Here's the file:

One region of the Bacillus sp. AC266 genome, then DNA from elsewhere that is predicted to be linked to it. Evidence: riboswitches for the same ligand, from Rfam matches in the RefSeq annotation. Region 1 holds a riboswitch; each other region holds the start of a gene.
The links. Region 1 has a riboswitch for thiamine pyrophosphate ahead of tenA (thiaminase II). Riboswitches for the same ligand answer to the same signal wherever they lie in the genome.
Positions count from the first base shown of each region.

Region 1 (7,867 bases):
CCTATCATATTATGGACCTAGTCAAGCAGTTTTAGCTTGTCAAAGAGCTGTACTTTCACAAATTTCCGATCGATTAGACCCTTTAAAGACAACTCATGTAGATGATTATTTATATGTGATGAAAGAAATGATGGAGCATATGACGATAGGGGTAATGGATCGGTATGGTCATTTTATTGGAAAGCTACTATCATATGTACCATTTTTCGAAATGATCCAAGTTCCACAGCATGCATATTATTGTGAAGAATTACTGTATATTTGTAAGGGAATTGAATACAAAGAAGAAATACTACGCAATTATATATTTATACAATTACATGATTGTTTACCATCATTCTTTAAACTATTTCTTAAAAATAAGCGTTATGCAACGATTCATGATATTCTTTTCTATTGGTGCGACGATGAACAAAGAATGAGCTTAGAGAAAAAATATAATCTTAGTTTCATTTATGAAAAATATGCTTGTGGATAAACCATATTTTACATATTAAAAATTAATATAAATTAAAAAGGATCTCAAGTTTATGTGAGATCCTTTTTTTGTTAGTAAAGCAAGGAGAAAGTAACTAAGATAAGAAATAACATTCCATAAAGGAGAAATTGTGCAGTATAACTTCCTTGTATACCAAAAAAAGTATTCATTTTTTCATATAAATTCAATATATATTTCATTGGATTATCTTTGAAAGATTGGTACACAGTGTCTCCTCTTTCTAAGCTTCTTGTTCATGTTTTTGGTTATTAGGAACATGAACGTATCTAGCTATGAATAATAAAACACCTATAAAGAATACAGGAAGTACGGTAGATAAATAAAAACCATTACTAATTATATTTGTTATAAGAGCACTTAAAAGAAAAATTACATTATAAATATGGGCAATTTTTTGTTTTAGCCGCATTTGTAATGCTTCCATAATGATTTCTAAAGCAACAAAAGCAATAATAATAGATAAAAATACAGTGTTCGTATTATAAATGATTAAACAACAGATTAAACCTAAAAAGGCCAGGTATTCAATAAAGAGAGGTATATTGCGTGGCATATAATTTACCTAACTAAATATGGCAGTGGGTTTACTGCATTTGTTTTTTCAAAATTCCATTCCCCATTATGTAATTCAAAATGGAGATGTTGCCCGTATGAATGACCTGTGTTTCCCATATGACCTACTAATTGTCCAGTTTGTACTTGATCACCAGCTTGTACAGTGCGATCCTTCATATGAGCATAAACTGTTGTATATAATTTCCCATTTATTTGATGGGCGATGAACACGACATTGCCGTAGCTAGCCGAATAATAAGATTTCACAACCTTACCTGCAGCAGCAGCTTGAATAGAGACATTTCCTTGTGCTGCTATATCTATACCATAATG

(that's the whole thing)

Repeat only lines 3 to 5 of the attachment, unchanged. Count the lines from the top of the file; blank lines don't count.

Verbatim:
Positions count from the first base shown of each region.

Region 1 (7,867 bases):
CCTATCATATTATGGACCTAGTCAAGCAGTTTTAGCTTGTCAAAGAGCTGTACTTTCACAAATTTCCGATCGATTAGACCCTTTAAAGACAACTCATGTAGATGATTATTTATATGTGATGAAAGAAATGATGGAGCATATGACGATAGGGGTAATGGATCGGTATGGTCATTTTATTGGAAAGCTACTATCATATGTACCATTTTTCGAAATGATCCAAGTTCCACAGCATGCATATTATTGTGAAGAATTACTGTATATTTGTAAGGGAATTGAATACAAAGAAGAAATACTACGCAATTATATATTTATACAATTACATGATTGTTTACCATCATTCTTTAAACTATTTCTTAAAAATAAGCGTTATGCAACGATTCATGATATTCTTTTCTATTGGTGCGACGATGAACAAAGAATGAGCTTAGAGAAAAAATATAATCTTAGTTTCATTTATGAAAAATATGCTTGTGGATAAACCATATTTTACATATTAAAAATTAATATAAATTAAAAAGGATCTCAAGTTTATGTGAGATCCTTTTTTTGTTAGTAAAGCAAGGAGAAAGTAACTAAGATAAGAAATAACATTCCATAAAGGAGAAATTGTGCAGTATAACTTCCTTGTATACCAAAAAAAGTATTCATTTTTTCATATAAATTCAATATATATTTCATTGGATTATCTTTGAAAGATTGGTACACAGTGTCTCCTCTTTCTAAGCTTCTTGTTCATGTTTTTGGTTATTAGGAACATGAACGTATCTAGCTATGAATAATAAAACACCTATAAAGAATACAGGAAGTACGGTAGATAAATAAAAACCATTACTAATTATATTTGTTATAAGAGCACTTAAAAGAAAAATTACATTATAAATATGGGCAATTTTTTGTTTTAGCCGCATTTGTAATGCTTCCATAATGATTTCTAAAGCAACAAAAGCAATAATAATAGATAAAAATACAGTGTTCGTATTATAAATGATTAAACAACAGATTAAACCTAAAAAGGCCAGGTATTCAATAAAGAGAGGTATATTGCGTGGCATATAATTTACCTAACTAAATATGGCAGTGGGTTTACTGCATTTGTTTTTTCAAAATTCCATTCCCCATTATGTAATTCAAAATGGAGATGTTGCCCGTATGAATGACCTGTGTTTCCCATATGACCTACTAATTGTCCAGTTTGTACTTGATCACCAGCTTGTACAGTGCGATCCTTCATATGAGCATAAACTGTTGTATATAATTTCCCATTTATTTGATGGGCGATGAACACGACATTGCCGTAGCTAGCCGAATAATAAGATTTCACAACCTTACCTGCAGCAGCAGCTTGAATAGAGACATTTCCTTGTGCTGCTATATCTATACCATAATG